Jim

Senior Technical Writer
DAQ and Control Documentation
Joined NI on February 18, 2014

Education

Ball State University – B.S. in English, minor in American Studies
Texas A&M University – M.A. in English, emphasis in Anthropology and Ethnic American Literature


How did you join NI?

I first heard about NI through the Austin chapter of the Society for Technical Communication (STC). Many years ago, I helped judge online help entries for a regional STC technical writing competition, and the judging took place in a training room in building B. Later, I worked for a year in a contract position, converting Frame-based specifications to DITA and uploading web output to VCM. I left to pursue a full-time position elsewhere, but knew that I would jump at the opportunity to come back to NI. I heard about a potential opportunity from a former manager, and joined NI in 2014.

What are the typical activities you do each week as a Technical Writer at NI?

My regular, general activities include gathering information, writing and editing content, organizing information, coordinating reviews, tracking and reporting progress, and preparing documents for publication. I develop documentation for Automotive Ethernet and DSA hardware as well as Calibration Executive and vehicle communication interfaces software, so I’m usually working on several releases simultaneously. If this week is any indication, my typical week involves meeting with two or three different project teams, preparing a hardware manual for one product and help documentation for another, putting together a ReadMe for a critical software update, coordinating document reviews, and meeting with my DAQ and Control team.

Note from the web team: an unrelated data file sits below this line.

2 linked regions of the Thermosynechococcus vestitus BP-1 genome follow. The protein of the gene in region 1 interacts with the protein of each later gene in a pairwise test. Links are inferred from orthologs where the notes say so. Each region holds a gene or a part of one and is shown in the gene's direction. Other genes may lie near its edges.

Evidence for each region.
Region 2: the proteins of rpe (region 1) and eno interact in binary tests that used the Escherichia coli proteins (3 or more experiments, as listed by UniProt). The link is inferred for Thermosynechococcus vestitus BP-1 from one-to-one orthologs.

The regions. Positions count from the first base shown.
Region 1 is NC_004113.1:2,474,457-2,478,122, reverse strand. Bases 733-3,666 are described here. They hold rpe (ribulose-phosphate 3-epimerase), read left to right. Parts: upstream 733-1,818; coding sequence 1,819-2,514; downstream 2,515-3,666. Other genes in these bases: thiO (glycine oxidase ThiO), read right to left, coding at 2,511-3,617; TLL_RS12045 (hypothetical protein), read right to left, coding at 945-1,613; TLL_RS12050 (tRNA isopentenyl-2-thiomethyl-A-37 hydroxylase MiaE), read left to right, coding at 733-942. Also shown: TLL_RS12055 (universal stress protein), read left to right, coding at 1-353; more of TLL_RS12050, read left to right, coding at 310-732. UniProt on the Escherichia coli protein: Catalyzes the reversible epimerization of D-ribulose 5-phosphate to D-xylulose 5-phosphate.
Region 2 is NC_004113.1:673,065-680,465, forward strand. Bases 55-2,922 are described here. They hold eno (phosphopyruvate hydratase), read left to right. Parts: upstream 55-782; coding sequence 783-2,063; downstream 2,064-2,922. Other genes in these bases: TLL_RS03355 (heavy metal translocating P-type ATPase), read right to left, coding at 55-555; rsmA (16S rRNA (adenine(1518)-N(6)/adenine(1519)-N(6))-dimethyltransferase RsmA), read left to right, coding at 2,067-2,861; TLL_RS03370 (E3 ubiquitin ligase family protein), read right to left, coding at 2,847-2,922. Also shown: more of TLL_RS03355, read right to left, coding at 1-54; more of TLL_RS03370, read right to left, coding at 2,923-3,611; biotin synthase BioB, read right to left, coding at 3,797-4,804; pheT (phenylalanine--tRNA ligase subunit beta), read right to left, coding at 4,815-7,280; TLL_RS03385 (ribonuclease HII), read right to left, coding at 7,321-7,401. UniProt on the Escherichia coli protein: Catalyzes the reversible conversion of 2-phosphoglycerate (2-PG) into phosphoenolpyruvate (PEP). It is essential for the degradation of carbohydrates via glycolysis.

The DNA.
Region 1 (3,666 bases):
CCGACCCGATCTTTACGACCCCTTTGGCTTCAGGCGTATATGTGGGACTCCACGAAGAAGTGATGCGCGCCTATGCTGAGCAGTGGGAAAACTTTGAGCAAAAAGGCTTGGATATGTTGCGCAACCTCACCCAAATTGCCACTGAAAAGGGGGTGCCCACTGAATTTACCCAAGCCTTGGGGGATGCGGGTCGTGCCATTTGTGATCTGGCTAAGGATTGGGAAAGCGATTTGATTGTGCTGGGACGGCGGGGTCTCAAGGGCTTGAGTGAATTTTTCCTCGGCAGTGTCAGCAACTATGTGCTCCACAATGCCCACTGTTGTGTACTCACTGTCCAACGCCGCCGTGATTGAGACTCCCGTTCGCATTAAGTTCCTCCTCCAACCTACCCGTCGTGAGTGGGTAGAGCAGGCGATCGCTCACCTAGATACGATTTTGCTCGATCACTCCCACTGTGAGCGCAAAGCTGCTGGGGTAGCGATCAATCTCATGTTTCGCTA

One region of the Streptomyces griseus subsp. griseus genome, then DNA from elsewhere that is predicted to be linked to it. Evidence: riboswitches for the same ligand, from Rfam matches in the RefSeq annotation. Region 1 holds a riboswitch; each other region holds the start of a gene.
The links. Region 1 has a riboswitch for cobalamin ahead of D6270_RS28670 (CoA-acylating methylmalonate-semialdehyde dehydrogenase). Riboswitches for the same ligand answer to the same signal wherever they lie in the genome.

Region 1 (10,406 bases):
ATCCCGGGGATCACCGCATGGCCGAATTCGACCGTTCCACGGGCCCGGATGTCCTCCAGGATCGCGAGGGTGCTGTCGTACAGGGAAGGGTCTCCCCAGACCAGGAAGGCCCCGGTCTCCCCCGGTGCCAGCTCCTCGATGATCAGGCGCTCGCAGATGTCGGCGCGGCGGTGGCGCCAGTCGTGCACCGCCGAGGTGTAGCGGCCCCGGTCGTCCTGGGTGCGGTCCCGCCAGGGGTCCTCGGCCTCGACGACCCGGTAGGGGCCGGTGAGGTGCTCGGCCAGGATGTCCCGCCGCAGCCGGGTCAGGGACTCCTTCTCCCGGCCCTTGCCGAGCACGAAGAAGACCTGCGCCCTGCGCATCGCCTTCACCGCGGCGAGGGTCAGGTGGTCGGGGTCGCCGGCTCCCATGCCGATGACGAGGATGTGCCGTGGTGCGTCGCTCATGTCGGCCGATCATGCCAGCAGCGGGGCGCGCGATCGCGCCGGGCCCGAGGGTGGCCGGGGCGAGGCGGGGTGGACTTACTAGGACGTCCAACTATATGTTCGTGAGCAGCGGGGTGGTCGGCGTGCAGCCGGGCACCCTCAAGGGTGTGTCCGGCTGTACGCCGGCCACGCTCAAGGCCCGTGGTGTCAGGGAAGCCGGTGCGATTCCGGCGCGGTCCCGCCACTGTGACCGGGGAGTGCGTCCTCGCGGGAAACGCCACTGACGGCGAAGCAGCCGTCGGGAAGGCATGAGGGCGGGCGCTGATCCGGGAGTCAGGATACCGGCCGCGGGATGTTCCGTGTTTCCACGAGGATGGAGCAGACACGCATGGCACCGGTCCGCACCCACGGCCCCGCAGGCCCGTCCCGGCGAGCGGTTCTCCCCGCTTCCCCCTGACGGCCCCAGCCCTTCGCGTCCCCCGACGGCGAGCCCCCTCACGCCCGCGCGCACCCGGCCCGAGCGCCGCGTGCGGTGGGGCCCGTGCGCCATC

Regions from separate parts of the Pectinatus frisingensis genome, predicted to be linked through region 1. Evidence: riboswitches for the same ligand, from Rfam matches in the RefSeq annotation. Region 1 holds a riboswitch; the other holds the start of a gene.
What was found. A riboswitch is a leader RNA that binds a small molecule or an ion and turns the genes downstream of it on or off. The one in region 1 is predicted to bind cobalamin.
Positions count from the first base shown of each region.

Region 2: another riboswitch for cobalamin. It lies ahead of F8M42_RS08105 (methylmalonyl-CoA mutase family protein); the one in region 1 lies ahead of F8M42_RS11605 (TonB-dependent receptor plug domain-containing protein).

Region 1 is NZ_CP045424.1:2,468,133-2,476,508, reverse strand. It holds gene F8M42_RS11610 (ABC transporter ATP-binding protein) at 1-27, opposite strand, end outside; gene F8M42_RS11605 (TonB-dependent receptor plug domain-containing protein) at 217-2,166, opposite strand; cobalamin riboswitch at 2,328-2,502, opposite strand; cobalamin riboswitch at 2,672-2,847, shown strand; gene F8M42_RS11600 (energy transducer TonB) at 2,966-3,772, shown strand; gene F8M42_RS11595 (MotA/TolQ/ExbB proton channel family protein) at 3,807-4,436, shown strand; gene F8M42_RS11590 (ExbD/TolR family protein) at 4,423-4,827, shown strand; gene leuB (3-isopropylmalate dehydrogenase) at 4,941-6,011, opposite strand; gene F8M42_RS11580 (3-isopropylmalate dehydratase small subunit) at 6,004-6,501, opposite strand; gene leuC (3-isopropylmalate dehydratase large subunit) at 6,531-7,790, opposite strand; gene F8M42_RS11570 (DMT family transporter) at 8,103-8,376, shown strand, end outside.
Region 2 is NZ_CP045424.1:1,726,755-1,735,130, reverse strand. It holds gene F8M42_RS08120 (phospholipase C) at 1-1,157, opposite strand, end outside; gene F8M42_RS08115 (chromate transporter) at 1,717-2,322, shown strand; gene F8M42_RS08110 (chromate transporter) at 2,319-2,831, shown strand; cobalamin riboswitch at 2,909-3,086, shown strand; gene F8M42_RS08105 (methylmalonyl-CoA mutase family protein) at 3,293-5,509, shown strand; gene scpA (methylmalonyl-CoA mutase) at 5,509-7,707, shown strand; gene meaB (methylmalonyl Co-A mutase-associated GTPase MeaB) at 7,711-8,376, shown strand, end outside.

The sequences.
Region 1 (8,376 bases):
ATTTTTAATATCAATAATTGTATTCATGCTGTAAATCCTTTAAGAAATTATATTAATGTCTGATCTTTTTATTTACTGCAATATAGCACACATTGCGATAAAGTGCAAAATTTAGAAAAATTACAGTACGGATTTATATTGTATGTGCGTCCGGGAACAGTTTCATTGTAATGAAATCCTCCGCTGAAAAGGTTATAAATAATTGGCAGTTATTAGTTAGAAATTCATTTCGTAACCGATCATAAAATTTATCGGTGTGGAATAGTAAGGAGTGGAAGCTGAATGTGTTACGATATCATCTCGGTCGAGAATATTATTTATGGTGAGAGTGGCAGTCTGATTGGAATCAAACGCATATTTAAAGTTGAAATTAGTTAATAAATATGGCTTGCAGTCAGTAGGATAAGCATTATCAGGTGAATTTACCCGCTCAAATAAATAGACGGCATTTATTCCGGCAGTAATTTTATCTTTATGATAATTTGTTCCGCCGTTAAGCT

Can you tell me a little more about one of the tasks you listed above?

Gathering information for product documentation can take many forms, from interviewing subject matter experts to setting up a test environment for some DIY time. It might involve interpreting mechanical drawings and schematics or doing some web research. But one of the best ways to get started, I think, is just attending early-phase project meetings… even if the project is in a planning phase and there is nothing yet to document. You can learn a great many things just by being a proverbial “fly on the wall.” Not only will you learn about features, challenges, and what the customer should expect from the product, but you’ll absorb language, terminology, and a fundamental understanding of the product so you’ll be ready when it’s time to write user documentation.

What do you like best about NI?

The people and the culture. NI is the first place I’ve worked where every single person seems wholly interested in, engaged in, and committed to our customers’ user experience and to developing the best products possible. I like the relaxed, or “casual-but-committed” environment we have here at NI. As introverted as I am, it’s also important to me to have a way to connect to people and feel like I’m part of something. I get that not only through typical work-related activities, but also by participating cross-group activities such as NI Cycling and NI fitness challenges.

How has your career grown since you started at NI?

Prior to NI, I mostly wrote software documentation, especially for network security products. Since I started at NI, I’ve learned a lot more about electronics, hardware documentation, managing multiple documentation projects, and prioritizing tasks.

What 3 fictional people do you want to have a beer with?

  1. Doctor Who
  2. Gandalf
  3. Wonder Woman